Though badly weakened as a result of a concerted campaign by the United States, the terrorism organization al-Qaeda and its offshoots continue to pose a primary danger to the United States, the nation's top intelligence official told members of Congress on Tuesday (see GSN, Nov, 23, 2011).
The militant network behind the Sept. 11, 2001, attacks on the United States was last year battered by the killing of leader Osama bin Laden by U.S. special forces and an ongoing series of drone strikes in the Afghanistan/Pakistan tribal region. The decimation of al-Qaeda's brain trust and its most experienced leaders has left the group operationally ineffective and unable to launch further highly coordinated, large-scale attacks on the United States, U.S. antiterrorism officials have said.
"The intelligence community sees the next two or three years as a critical transition phase for the terrorist threat, particularly for al-Qaeda and like-minded groups," U.S. National Intelligence Director James Clapper said during a Senate intelligence committee hearing on global threats. "With Osama bin Laden's death, the global jihadist movement lost its most iconic and inspirational leader. The new al- Qaeda commander [Ayman al-Zawahiri] is less charismatic, and the death or capture of prominent al-Qaeda figures has shrunk the group's top leadership layer."
Testifying alongside Clapper, CIA Director David Petraeus noted that in October 2011 alone, four of al-Qaeda's top 20 leaders in its Pakistani command were either killed or taken into custody.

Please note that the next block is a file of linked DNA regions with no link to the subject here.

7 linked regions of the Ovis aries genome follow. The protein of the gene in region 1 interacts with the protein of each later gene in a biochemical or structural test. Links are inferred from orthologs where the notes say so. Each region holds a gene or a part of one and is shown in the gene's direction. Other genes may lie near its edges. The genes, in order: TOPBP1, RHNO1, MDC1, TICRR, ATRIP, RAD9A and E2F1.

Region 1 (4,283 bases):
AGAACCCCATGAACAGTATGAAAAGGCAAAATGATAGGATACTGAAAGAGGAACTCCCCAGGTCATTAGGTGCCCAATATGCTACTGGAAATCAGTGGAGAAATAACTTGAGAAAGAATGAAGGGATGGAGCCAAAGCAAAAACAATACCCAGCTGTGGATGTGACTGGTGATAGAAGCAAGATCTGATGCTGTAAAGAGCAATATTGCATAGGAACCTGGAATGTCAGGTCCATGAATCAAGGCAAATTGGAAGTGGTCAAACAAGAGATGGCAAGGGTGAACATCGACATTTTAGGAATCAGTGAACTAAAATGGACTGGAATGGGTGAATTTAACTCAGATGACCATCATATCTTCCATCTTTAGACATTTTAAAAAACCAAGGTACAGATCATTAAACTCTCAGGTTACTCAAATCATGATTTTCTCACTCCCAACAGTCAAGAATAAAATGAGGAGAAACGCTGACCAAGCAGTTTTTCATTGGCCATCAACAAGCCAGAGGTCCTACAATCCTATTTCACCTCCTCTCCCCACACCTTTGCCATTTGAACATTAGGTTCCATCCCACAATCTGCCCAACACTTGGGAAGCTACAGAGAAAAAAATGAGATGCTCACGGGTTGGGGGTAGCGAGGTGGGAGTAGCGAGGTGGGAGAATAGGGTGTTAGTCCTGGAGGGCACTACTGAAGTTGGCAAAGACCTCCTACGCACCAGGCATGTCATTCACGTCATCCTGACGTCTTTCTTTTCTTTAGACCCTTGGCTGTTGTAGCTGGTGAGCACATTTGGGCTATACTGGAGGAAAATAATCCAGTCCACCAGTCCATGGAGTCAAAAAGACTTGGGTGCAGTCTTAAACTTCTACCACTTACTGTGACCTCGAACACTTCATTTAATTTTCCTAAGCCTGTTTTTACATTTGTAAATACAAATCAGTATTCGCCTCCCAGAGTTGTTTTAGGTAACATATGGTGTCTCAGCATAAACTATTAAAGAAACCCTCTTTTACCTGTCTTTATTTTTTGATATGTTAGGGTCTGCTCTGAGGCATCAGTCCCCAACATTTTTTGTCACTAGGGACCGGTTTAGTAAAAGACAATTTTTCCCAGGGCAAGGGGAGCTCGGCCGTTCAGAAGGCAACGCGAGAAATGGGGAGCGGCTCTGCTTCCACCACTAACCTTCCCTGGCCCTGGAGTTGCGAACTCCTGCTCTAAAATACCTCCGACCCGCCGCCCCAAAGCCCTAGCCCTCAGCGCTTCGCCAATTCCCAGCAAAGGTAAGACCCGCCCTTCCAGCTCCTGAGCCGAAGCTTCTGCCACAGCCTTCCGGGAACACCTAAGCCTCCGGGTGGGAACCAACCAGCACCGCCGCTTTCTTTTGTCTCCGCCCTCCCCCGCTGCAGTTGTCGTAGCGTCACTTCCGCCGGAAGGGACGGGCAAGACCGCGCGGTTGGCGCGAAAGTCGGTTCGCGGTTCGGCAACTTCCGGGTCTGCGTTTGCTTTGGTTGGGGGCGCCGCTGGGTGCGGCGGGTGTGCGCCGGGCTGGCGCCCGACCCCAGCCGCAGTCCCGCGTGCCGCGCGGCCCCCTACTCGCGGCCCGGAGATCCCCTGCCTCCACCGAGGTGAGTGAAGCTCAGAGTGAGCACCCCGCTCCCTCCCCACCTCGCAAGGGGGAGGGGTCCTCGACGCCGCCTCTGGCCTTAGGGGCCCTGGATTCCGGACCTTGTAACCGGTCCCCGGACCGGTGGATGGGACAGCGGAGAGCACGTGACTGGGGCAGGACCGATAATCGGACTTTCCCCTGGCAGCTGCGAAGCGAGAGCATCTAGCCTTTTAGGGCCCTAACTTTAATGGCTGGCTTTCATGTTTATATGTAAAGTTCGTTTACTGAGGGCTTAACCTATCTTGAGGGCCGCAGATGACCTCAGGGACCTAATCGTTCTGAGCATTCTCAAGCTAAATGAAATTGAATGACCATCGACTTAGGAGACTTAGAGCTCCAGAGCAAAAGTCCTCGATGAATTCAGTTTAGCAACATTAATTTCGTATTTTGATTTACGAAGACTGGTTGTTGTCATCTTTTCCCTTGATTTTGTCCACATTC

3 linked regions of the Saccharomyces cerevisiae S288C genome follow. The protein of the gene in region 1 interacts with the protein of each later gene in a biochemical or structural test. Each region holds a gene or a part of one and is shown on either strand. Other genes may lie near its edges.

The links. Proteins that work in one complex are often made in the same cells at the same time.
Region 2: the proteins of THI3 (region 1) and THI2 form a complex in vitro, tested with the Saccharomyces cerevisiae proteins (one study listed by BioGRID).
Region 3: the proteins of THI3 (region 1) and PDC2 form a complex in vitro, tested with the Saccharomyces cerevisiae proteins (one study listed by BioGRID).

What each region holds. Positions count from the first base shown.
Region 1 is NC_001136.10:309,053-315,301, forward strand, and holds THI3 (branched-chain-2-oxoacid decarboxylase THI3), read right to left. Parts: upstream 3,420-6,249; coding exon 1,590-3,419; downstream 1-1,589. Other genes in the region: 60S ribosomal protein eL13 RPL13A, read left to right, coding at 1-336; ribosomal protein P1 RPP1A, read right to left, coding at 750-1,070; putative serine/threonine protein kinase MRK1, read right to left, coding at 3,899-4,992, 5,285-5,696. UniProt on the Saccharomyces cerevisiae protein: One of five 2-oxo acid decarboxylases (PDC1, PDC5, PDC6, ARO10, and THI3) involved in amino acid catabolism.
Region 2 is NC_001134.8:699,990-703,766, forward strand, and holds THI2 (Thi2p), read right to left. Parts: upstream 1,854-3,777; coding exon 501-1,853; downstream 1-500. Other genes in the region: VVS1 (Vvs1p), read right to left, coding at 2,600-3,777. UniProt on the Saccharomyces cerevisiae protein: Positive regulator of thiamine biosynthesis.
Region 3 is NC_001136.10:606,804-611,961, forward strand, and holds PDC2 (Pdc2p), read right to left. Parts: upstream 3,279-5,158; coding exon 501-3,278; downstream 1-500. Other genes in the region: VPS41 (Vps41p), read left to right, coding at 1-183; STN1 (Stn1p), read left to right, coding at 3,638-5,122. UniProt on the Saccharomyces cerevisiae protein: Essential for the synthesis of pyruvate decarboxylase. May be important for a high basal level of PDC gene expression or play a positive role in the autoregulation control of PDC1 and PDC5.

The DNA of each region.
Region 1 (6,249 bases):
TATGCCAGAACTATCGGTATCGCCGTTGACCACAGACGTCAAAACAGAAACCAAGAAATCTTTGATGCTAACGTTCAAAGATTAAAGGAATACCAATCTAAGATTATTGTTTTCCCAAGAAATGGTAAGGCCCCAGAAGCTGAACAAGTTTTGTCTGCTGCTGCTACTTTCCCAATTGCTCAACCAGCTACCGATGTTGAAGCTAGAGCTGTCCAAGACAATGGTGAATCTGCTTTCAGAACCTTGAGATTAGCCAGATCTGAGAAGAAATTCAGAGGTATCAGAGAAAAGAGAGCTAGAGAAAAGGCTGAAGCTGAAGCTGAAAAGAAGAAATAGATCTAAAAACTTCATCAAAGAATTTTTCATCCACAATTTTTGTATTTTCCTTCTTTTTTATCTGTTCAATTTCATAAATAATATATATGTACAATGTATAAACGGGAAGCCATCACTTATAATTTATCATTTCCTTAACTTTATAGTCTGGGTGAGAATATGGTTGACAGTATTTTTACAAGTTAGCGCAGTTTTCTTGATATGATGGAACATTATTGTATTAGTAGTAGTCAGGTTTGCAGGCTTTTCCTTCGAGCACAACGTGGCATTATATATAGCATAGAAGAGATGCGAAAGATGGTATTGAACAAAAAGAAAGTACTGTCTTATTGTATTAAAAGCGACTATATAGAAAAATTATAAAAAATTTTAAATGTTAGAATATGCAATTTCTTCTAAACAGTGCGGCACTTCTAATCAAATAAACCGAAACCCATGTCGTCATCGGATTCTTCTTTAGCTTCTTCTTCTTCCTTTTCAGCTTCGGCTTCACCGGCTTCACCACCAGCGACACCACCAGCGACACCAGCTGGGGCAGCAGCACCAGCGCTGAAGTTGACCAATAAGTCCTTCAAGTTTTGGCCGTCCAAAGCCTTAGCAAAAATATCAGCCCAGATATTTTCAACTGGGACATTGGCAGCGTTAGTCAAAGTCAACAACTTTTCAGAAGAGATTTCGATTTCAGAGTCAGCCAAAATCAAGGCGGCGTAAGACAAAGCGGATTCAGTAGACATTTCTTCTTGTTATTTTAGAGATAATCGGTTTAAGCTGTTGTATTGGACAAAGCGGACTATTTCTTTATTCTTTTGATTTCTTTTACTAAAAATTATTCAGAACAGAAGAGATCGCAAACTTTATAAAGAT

Still, Clapper cautioned that al-Qaeda continued to pose a danger to the United States with its new emphasis on smaller-scale terrorist attacks that are easier to develop and carry out.
"As long as we sustain the pressure on it, we judge that core al-Qaeda will be of largely symbolic importance to the global jihadist movement. But regional affiliates ... and to a lesser extent, small cells and individuals will drive the global jihad agenda," he continued.
Al-Qaeda's Yemeni branch is now viewed as the al-Qaeda branch most likely to attack the United States, according to previous reporting. Al-Qaeda in the Arabian Peninsula has to date developed several ultimately unsuccessful plots such as the failed bombing of a passenger plane as it prepared to fly into Detroit on Christmas Day 2009 (see GSN
, Oct. 12, 2011).
"Al-Qaeda in the Arabian Peninsula, [Somalia-based al-Qaeda affiliate] al-Shabaab, other organizations have sustained important losses as well," Petraeus said. "Having said that, the threat of terrorism remains significant, and we must sustain the campaign, we must maintain the pressure on al-Qaeda and its affiliates, and other violent extremist organizations wherever they may be."
The United States has stepped up its activities in Yemen against al-Qaeda operatives. Last October, one of al-Qaeda's most prominent propagandists and strategists, U.S.-Yemeni dual citizen Anwar al-Awlaki, was killed in a targeted U.S. airstrike. On Tuesday, new air attacks against al-Qaeda fighters were carried out in the country, with between six and 12 deaths reported
"The removal of bin Laden and al-Awlaki was a huge benefit to the security of the United States," FBI Director Robert Mueller told the Senate committee. "By the same token, there are still leaders in both Yemen and Afghanistan-Pakistan border area that have the capability of launching attacks domestically."
The proliferation of weapons of mass destruction continues to represent a "major global strategic threat," Clapper said, singling out for particular note Iran's progress in enriching uranium and North Korea's efforts to sell ballistic missiles and related technology to nations such as Syria and Iran (see related GSN story, today).